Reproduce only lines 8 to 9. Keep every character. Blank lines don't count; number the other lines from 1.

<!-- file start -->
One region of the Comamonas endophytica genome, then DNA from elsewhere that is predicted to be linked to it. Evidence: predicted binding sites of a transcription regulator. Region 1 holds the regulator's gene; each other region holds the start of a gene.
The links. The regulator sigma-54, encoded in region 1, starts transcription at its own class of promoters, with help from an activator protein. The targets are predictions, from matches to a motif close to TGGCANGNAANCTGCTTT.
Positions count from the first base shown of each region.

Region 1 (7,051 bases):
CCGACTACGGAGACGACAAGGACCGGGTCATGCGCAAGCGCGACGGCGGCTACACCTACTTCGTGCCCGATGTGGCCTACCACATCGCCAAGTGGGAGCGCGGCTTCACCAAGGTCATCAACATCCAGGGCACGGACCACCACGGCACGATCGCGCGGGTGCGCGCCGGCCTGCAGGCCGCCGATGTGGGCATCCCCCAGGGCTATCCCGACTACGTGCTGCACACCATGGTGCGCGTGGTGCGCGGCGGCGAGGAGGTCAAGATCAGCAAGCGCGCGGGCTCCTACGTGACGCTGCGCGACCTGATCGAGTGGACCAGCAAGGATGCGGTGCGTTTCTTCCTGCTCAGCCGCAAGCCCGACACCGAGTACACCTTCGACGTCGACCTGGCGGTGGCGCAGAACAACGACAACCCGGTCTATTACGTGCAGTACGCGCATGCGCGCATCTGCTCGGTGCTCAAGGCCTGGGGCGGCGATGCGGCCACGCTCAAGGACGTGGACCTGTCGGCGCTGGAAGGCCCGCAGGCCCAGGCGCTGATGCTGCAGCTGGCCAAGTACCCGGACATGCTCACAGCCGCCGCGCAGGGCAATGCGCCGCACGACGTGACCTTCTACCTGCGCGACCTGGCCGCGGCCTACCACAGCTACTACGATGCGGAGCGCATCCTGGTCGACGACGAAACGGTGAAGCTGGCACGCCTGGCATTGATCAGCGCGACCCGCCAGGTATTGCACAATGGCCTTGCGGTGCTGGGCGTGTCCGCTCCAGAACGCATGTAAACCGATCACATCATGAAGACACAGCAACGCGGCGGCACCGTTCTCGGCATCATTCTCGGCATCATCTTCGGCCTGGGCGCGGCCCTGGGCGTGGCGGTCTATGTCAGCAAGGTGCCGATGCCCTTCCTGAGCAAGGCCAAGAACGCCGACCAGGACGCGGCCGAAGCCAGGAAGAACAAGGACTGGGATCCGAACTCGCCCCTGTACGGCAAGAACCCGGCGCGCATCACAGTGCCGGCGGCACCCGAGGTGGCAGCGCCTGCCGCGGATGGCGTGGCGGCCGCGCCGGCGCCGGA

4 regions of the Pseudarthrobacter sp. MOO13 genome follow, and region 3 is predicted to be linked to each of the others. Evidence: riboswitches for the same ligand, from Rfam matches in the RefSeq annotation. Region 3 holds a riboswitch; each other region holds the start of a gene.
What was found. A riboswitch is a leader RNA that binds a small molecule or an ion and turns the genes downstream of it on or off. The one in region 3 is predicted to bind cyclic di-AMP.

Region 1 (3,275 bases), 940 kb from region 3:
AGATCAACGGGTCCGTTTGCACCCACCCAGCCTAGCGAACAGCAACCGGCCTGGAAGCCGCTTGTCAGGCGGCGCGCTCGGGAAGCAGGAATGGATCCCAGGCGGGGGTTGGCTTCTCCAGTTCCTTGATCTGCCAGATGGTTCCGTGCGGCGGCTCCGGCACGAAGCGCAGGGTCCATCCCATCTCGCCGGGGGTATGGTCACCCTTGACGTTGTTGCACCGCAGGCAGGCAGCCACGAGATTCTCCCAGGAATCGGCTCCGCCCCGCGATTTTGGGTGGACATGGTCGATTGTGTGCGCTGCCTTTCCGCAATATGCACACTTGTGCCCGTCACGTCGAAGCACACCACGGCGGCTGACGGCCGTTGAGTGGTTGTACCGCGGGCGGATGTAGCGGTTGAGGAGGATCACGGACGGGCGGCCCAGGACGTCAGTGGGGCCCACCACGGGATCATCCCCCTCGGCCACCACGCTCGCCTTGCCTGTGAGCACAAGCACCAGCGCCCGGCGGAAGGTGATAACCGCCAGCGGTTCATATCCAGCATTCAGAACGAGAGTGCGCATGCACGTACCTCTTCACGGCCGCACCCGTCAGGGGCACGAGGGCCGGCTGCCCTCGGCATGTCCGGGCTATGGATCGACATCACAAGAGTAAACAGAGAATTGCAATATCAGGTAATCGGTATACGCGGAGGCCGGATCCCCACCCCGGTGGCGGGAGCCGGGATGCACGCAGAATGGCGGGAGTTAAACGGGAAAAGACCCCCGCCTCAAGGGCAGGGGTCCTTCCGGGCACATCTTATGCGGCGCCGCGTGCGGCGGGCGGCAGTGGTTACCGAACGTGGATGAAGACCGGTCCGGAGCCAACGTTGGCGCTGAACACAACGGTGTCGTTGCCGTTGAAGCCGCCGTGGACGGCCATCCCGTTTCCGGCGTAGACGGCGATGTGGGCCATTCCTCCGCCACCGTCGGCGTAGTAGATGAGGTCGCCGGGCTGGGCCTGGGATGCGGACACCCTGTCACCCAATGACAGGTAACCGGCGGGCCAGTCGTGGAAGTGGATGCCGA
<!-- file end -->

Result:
Region 1 (3,275 bases), 940 kb from region 3:
AGATCAACGGGTCCGTTTGCACCCACCCAGCCTAGCGAACAGCAACCGGCCTGGAAGCCGCTTGTCAGGCGGCGCGCTCGGGAAGCAGGAATGGATCCCAGGCGGGGGTTGGCTTCTCCAGTTCCTTGATCTGCCAGATGGTTCCGTGCGGCGGCTCCGGCACGAAGCGCAGGGTCCATCCCATCTCGCCGGGGGTATGGTCACCCTTGACGTTGTTGCACCGCAGGCAGGCAGCCACGAGATTCTCCCAGGAATCGGCTCCGCCCCGCGATTTTGGGTGGACATGGTCGATTGTGTGCGCTGCCTTTCCGCAATATGCACACTTGTGCCCGTCACGTCGAAGCACACCACGGCGGCTGACGGCCGTTGAGTGGTTGTACCGCGGGCGGATGTAGCGGTTGAGGAGGATCACGGACGGGCGGCCCAGGACGTCAGTGGGGCCCACCACGGGATCATCCCCCTCGGCCACCACGCTCGCCTTGCCTGTGAGCACAAGCACCAGCGCCCGGCGGAAGGTGATAACCGCCAGCGGTTCATATCCAGCATTCAGAACGAGAGTGCGCATGCACGTACCTCTTCACGGCCGCACCCGTCAGGGGCACGAGGGCCGGCTGCCCTCGGCATGTCCGGGCTATGGATCGACATCACAAGAGTAAACAGAGAATTGCAATATCAGGTAATCGGTATACGCGGAGGCCGGATCCCCACCCCGGTGGCGGGAGCCGGGATGCACGCAGAATGGCGGGAGTTAAACGGGAAAAGACCCCCGCCTCAAGGGCAGGGGTCCTTCCGGGCACATCTTATGCGGCGCCGCGTGCGGCGGGCGGCAGTGGTTACCGAACGTGGATGAAGACCGGTCCGGAGCCAACGTTGGCGCTGAACACAACGGTGTCGTTGCCGTTGAAGCCGCCGTGGACGGCCATCCCGTTTCCGGCGTAGACGGCGATGTGGGCCATTCCTCCGCCACCGTCGGCGTAGTAGATGAGGTCGCCGGGCTGGGCCTGGGATGCGGACACCCTGTCACCCAATGACAGGTAACCGGCGGGCCAGTCGTGGAAGTGGATGCCGA